We tend to have a “bigger is better” mentality when it comes to homes. We’re taught to buy the biggest home we can possibly afford. The problem with this approach is that, too often, homebuyers find themselves overwhelmed by the costs of homeownership, resulting in a situation that is know as “house poor.”
What Does it Mean to be House Poor?
When you spend a large portion of your income your home, you are considered house poor. Costs of homeownership include mortgage payments, property taxes, homeowners insurance, maintenance costs, repairs, and utilities. Because you spend so much on your home, you have little left over for other costs. After taking care of your housing costs, you might have trouble meeting your other financial needs, such as buying groceries, making your car payments, or being able to do things you enjoy, like going on vacation.
There are two main ways to become house poor:
- Purchasing a home that you can just barely afford: When you push your home payments to the limit by getting the biggest home you are approved for, it’s easy to become house poor. Since there are some lenders that will approve you for loan payments of up to 40 percent of your monthly income, getting the maximum you are approved for can mean a quick road to becoming house poor. This is especially true once you factor in utilities, maintenance, taxes, and other costs.
- A change in financial situation: In some cases, you become house poor due to a change in your financial situation. Perhaps you or your life partner has lost a job or had hours cut. Maybe you have children and one of you decides to stay home. Now, you don’t have the same income, but your home costs are the same, and that means that you have less discretionary income for other expenses.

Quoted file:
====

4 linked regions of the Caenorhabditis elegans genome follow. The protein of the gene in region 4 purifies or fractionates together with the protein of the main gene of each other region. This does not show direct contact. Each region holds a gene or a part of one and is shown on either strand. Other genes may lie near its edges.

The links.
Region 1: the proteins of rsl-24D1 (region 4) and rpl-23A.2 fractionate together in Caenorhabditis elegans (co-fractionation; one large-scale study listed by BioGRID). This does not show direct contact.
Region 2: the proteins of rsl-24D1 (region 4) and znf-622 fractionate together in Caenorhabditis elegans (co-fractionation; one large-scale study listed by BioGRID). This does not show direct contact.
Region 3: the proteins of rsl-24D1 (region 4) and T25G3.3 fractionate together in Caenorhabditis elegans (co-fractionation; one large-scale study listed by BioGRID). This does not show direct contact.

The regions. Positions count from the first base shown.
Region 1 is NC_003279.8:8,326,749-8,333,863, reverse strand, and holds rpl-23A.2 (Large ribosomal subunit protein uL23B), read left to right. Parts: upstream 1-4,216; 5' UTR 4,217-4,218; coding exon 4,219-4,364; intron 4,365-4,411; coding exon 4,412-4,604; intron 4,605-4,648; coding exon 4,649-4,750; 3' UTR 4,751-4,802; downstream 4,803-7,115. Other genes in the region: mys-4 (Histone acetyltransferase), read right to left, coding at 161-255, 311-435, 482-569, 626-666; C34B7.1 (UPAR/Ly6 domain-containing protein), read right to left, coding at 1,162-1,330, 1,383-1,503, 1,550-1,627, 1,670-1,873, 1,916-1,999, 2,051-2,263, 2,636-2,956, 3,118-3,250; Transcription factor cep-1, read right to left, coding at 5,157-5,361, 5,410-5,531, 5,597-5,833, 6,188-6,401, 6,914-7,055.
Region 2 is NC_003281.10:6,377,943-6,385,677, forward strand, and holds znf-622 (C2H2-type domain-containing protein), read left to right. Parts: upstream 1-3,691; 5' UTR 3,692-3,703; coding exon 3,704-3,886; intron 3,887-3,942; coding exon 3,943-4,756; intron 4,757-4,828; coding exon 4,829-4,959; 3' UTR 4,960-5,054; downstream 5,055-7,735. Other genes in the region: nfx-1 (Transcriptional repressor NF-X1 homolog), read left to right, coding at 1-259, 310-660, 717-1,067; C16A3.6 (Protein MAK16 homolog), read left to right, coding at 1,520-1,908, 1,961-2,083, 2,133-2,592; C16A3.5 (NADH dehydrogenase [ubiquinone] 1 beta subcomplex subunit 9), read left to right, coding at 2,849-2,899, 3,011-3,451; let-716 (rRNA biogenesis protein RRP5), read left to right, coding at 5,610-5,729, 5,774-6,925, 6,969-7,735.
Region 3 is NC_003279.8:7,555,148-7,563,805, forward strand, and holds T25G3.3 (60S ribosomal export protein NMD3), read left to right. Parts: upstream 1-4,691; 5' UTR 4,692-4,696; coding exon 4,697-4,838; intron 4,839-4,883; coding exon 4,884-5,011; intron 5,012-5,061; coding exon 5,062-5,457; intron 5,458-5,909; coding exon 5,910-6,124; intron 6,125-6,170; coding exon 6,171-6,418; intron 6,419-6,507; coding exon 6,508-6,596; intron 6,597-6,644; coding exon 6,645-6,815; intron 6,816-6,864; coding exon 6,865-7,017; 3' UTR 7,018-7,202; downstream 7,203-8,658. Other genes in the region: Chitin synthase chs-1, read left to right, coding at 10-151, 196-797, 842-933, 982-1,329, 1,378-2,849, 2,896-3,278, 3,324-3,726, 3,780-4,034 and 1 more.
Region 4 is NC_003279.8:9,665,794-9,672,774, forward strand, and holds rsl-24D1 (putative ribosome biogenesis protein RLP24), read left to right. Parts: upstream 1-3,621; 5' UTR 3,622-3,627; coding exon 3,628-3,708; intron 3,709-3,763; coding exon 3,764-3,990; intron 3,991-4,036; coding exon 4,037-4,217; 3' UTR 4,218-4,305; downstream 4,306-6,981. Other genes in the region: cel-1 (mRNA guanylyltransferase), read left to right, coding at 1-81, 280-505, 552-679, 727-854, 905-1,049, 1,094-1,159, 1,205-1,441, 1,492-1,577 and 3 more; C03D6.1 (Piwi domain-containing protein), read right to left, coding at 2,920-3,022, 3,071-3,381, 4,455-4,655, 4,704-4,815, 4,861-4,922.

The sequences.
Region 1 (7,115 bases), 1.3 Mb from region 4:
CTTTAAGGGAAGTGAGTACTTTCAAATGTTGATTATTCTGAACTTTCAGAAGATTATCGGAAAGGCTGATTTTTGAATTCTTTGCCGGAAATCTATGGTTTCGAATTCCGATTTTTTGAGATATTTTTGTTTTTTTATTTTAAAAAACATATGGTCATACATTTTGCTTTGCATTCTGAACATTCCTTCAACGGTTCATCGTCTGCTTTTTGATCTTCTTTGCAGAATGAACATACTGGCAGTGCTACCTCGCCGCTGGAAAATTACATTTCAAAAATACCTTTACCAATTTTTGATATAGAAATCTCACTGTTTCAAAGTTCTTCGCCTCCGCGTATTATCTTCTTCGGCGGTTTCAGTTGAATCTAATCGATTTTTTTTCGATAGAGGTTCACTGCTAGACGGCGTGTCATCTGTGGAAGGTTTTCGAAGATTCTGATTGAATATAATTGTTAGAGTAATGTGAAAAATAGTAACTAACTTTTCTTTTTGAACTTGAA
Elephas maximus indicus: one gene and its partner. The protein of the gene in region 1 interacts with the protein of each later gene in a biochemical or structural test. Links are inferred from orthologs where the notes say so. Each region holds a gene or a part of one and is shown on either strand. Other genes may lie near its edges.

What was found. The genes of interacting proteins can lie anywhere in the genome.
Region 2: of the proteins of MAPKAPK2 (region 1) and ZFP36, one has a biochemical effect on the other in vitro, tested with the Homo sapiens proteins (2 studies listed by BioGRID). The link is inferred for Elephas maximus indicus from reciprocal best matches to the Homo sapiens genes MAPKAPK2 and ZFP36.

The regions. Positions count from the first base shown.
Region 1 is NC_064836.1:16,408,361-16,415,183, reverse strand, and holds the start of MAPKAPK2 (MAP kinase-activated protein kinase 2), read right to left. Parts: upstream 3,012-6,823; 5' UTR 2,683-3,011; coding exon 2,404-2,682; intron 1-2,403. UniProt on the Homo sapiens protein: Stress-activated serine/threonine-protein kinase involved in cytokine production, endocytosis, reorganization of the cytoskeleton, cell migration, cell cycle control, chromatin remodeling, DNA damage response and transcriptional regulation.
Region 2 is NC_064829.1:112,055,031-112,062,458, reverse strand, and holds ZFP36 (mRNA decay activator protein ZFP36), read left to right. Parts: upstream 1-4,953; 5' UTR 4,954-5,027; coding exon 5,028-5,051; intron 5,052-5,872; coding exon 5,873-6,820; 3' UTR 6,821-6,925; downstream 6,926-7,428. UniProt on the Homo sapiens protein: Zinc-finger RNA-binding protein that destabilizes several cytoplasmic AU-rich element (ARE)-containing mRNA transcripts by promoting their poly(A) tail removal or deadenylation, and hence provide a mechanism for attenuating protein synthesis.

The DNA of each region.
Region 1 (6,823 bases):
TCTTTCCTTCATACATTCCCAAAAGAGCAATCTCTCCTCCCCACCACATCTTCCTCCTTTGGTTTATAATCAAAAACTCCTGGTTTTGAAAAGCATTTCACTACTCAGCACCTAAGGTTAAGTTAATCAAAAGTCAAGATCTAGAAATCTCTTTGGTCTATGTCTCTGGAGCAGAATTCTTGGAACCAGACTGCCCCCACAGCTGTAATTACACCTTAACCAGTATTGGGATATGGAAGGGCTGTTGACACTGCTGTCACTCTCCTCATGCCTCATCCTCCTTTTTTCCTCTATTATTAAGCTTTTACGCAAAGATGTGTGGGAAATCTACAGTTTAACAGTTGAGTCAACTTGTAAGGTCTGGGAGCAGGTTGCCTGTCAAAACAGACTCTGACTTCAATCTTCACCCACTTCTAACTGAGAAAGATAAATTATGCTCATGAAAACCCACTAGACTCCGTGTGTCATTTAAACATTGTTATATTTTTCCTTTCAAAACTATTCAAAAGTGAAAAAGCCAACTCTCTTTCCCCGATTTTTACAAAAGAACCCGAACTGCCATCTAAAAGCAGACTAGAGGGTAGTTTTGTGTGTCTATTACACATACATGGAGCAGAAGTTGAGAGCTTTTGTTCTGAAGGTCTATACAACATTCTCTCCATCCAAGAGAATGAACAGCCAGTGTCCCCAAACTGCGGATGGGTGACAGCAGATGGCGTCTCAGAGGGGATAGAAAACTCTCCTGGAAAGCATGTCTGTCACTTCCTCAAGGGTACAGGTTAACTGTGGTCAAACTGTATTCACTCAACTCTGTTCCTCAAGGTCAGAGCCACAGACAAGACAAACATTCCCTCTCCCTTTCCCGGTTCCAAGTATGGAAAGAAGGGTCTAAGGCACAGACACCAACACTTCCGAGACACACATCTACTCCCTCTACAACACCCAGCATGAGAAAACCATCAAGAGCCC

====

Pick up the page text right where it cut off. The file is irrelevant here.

No matter how you ended up in this situation, being house poor can be very disheartening. You might have a nice house that you are proud of, but you might have to sacrifice other things that you enjoy. In many cases, house poor homeowners aren’t able to spend as much as they would like on entertainment, recreation, and travel.
Avoid Becoming House Poor
The best way to avoid becoming house poor is to consider how much house you really need before you buy. Don’t borrow the maximum that you are approved for. Instead, think about how much of your monthly income the home is going to require each month. Then, consider what other ways you would like to use the money. Be realistic about your situation, and don’t forget to estimate increased utility costs and taxes on a larger property.
It’s also a good idea to look ahead. Discuss your future plans with your partner. If you know that one of you will eventually quit work (or cut to part-time) to stay home with your children, base your home purchase on a single income. It also makes sense to prepare for an emergency. Think about what would happen if you lost your job. How easy would it be to make your housing payments? It’s not pleasant to consider these possibilities, but you should think about what it would mean for your financial situation. If the home you are contemplating is on the edge of affordability, consider stepping back and looking at a less expensive home, just to prevent a house poor situation.
If you are a homebody and prefer staying at home, then you might not mind spending a little bit more on your house. However, if you want discretionary income enough to enjoy life outside your home, and if you are interested financial stability, purchase a less expensive home that won’t suck up all of your discretionary income.